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Toronto - Ontario - Canada
Selling the LCBO
12/01/2004

The Windsor Star today had an editorial suggesting that one way for Dalton McGuinty to try to eliminate the deficit would be to sell the LCBO. Unfortunately, the editorial is full of contradictions.

On one hand, they raise the promise of a lot of fast money by selling an asset. On the other hand, they call for greater choice, more stores, and less bureaucracy through privatization and competition.

But, if the LCBO is not going to be a monopoly, why would anyone buy it? If Ontarians were going to be able to buy booze at the grocery store in the future, the value of the LCBO would be reduced significantly. In fact, it would mainly be just a collection of buildings.

The province has a choice: It can sell the LCBO as a guaranteed monopoly, and cash-in the asset. Or, it can introduce competition, thereby vapourizing much of the LCBO's value.

Now, if it were to follow the first option -- selling the LCBO as a guaranteed monopoly -- it is doing little more than turning an annual cash flow into a one-time windfall. This doesn't sound wise to me. Besides, the windfall probably wouldn't be big enough -- if I were considering a purchase of the LCBO, I'd always be afraid of the possible of future competition, and therefore discount what I was willing to pay.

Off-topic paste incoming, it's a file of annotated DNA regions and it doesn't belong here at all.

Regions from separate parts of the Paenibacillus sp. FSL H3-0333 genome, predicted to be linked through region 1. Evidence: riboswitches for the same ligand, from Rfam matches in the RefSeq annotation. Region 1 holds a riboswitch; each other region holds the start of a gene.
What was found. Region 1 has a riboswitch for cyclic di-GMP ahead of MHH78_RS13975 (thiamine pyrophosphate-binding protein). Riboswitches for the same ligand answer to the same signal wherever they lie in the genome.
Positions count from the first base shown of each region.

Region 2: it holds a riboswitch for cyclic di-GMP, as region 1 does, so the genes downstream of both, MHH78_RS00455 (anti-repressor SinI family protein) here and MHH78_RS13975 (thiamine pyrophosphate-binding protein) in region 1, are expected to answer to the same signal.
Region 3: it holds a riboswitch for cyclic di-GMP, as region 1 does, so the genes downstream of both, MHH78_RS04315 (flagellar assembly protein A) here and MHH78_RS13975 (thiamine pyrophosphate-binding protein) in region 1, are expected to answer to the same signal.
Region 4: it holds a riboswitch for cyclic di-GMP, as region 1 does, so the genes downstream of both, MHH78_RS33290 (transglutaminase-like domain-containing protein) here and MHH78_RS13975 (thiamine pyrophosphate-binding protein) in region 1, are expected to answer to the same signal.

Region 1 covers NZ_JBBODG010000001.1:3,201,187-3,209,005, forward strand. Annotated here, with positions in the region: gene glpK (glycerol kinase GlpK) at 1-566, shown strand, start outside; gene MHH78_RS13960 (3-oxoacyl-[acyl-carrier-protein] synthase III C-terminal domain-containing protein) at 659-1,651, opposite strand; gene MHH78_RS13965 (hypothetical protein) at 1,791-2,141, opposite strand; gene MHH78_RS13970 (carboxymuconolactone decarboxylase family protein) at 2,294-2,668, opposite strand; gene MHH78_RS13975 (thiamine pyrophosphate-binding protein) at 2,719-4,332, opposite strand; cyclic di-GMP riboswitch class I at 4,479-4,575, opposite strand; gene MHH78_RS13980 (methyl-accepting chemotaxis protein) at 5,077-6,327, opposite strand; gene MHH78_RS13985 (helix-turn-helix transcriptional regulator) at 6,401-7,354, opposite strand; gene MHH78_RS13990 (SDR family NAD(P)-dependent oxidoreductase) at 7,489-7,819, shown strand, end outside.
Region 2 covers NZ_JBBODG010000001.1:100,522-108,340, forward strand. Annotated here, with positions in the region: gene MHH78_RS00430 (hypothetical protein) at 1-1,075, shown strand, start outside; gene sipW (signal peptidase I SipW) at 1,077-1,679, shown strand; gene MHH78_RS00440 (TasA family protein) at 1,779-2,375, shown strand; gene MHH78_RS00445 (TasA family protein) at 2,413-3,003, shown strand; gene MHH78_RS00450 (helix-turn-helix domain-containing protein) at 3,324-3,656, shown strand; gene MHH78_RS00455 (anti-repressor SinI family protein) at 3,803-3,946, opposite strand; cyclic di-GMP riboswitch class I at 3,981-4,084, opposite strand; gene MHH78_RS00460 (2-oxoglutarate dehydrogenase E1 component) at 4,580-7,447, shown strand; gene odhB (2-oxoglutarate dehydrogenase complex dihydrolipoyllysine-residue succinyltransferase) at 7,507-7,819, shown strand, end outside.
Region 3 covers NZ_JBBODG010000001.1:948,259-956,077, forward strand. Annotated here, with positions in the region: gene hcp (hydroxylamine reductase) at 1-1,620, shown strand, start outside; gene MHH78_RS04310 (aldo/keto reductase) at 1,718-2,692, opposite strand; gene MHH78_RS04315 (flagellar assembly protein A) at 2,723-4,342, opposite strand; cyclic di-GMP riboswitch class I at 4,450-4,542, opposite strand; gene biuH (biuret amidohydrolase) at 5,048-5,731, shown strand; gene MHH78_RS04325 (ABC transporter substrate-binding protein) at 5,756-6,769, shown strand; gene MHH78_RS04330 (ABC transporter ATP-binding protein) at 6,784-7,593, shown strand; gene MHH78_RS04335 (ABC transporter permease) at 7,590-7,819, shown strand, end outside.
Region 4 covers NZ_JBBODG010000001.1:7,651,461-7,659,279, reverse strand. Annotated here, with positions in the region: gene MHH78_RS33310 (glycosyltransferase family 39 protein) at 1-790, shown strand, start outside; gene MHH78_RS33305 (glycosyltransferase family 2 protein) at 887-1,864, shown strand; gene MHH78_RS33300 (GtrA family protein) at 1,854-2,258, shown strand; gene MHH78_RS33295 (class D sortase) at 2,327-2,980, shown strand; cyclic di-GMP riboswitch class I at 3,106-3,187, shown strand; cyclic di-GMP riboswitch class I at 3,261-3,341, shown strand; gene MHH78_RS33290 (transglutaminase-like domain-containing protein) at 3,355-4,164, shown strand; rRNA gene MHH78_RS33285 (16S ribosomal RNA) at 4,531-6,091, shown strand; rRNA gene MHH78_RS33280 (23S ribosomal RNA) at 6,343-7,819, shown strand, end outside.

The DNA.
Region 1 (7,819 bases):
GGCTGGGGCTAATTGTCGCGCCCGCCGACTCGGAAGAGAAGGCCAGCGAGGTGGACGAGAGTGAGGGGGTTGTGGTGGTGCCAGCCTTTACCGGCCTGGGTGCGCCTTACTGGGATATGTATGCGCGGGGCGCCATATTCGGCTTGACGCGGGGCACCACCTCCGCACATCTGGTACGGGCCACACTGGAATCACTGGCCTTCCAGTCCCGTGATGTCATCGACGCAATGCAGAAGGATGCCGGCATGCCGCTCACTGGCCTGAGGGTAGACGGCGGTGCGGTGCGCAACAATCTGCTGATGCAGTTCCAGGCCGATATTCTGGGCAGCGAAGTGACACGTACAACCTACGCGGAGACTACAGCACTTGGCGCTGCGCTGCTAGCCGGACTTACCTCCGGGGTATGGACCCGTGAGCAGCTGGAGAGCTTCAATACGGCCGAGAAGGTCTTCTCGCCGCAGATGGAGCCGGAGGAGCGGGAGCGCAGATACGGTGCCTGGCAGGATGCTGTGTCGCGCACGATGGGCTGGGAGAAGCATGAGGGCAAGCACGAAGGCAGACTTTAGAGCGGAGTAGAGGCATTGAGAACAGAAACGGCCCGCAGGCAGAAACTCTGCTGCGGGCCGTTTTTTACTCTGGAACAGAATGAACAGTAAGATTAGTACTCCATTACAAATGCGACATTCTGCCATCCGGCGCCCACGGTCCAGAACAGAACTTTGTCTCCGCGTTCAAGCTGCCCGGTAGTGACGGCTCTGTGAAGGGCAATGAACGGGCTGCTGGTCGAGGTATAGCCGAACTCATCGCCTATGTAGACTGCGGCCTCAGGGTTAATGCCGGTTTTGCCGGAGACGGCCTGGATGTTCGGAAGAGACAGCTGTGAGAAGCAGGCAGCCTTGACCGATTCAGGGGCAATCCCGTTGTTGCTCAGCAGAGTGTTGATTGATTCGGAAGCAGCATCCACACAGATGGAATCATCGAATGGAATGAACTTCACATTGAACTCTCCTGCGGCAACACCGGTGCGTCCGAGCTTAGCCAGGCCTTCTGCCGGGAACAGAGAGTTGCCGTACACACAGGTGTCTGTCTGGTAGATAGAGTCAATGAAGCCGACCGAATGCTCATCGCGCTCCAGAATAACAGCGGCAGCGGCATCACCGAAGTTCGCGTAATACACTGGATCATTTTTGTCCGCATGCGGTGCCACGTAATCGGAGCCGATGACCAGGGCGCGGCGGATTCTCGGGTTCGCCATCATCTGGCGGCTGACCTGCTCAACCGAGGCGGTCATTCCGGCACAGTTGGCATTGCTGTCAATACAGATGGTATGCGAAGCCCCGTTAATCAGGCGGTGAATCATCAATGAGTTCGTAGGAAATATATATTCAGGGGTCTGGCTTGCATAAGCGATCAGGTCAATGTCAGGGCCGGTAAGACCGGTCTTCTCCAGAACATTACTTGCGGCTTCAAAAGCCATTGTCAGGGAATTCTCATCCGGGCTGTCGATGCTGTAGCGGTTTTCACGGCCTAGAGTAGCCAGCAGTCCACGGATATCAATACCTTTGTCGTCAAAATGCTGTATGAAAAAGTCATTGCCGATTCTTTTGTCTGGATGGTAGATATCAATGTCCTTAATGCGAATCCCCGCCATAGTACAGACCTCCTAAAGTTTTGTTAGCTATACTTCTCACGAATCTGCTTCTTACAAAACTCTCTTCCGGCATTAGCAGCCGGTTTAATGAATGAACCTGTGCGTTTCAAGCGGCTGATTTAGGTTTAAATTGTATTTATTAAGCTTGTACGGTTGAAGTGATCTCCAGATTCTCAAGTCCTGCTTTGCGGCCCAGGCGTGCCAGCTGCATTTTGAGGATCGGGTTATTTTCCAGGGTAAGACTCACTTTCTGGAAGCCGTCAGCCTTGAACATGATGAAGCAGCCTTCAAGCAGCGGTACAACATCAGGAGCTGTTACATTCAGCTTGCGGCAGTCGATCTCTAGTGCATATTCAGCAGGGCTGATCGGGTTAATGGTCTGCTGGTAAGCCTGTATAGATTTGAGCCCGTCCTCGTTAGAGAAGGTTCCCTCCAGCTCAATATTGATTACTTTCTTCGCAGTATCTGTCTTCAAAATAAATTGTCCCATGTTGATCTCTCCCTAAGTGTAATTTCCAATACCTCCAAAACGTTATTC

There is a reason that the Harris-Eves Tories didn't sell off the LCBO, despite their privatization jones: it didn't make sense.

Now, reading the Windsor Star editorial, it really seems that they are driven more by ideology than by fiscal sense. They seem angered by the thought that the government would be involved in running stores. (Actually, knowing the typical Windsor Star editorial, they usually seem angered by the thought that government exists at all.) They also claim that if it weren't for Queen's Park involvement, Ontarians would have more choice in beverage alcohol.

Well, I can see the point in questioning why the government is involved in stores -- although I wonder if Ontarians don't continue to want liquour controlled -- but I don't buy the choice argument. Maybe, with competition, there would be more choice in terms of location, but I would be very surprised if there was more choice on the shelf, which is where it counts.

On Jason Nolan's blog, a post refers to a link-rotted Globe and Mail article, and reads: "The LCBO is the largest retailer of alcohol in the world and uses its purchasing power to ensure low wholesale prices for its products and widespread availability of specialty brands, said a government official who has examined the possibility of selling the board." That sounds right to me.

Anyway, selling the LCBO isn't the simple win that some people might think it to be.


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